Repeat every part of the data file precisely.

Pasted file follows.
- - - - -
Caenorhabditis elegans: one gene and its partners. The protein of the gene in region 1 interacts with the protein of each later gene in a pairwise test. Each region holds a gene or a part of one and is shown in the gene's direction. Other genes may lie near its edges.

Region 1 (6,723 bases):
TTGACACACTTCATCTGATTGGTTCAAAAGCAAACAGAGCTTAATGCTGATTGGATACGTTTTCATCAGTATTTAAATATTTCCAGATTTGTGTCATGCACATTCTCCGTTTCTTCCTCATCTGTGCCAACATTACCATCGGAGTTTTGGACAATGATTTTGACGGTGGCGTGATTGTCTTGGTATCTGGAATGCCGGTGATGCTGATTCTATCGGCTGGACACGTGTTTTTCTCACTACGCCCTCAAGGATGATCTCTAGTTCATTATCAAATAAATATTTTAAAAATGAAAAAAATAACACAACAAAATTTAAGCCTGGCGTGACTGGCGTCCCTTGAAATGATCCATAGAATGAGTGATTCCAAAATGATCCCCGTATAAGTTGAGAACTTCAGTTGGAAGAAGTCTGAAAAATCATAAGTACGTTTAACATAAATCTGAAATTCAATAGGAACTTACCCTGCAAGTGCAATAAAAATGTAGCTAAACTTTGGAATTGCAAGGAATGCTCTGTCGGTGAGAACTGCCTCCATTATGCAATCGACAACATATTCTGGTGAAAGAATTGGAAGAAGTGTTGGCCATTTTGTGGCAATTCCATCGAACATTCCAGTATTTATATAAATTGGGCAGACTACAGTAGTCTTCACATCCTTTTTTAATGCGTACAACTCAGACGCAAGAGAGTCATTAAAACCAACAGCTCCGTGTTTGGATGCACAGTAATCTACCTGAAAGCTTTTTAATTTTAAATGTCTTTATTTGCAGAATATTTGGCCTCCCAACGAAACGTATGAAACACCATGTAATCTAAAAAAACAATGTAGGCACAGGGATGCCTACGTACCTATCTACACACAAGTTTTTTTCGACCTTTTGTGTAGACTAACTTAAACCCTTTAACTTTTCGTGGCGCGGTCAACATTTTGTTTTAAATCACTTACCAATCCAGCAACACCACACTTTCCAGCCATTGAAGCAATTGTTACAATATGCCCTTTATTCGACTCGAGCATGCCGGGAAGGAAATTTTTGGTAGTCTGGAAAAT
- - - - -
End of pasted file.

Caenorhabditis elegans: one gene and its partners. The protein of the gene in region 1 interacts with the protein of each later gene in a pairwise test. Each region holds a gene or a part of one and is shown in the gene's direction. Other genes may lie near its edges.

Region 1 (6,723 bases):
TTGACACACTTCATCTGATTGGTTCAAAAGCAAACAGAGCTTAATGCTGATTGGATACGTTTTCATCAGTATTTAAATATTTCCAGATTTGTGTCATGCACATTCTCCGTTTCTTCCTCATCTGTGCCAACATTACCATCGGAGTTTTGGACAATGATTTTGACGGTGGCGTGATTGTCTTGGTATCTGGAATGCCGGTGATGCTGATTCTATCGGCTGGACACGTGTTTTTCTCACTACGCCCTCAAGGATGATCTCTAGTTCATTATCAAATAAATATTTTAAAAATGAAAAAAATAACACAACAAAATTTAAGCCTGGCGTGACTGGCGTCCCTTGAAATGATCCATAGAATGAGTGATTCCAAAATGATCCCCGTATAAGTTGAGAACTTCAGTTGGAAGAAGTCTGAAAAATCATAAGTACGTTTAACATAAATCTGAAATTCAATAGGAACTTACCCTGCAAGTGCAATAAAAATGTAGCTAAACTTTGGAATTGCAAGGAATGCTCTGTCGGTGAGAACTGCCTCCATTATGCAATCGACAACATATTCTGGTGAAAGAATTGGAAGAAGTGTTGGCCATTTTGTGGCAATTCCATCGAACATTCCAGTATTTATATAAATTGGGCAGACTACAGTAGTCTTCACATCCTTTTTTAATGCGTACAACTCAGACGCAAGAGAGTCATTAAAACCAACAGCTCCGTGTTTGGATGCACAGTAATCTACCTGAAAGCTTTTTAATTTTAAATGTCTTTATTTGCAGAATATTTGGCCTCCCAACGAAACGTATGAAACACCATGTAATCTAAAAAAACAATGTAGGCACAGGGATGCCTACGTACCTATCTACACACAAGTTTTTTTCGACCTTTTGTGTAGACTAACTTAAACCCTTTAACTTTTCGTGGCGCGGTCAACATTTTGTTTTAAATCACTTACCAATCCAGCAACACCACACTTTCCAGCCATTGAAGCAATTGTTACAATATGCCCTTTATTCGACTCGAGCATGCCGGGAAGGAAATTTTTGGTAGTCTGGAAAAT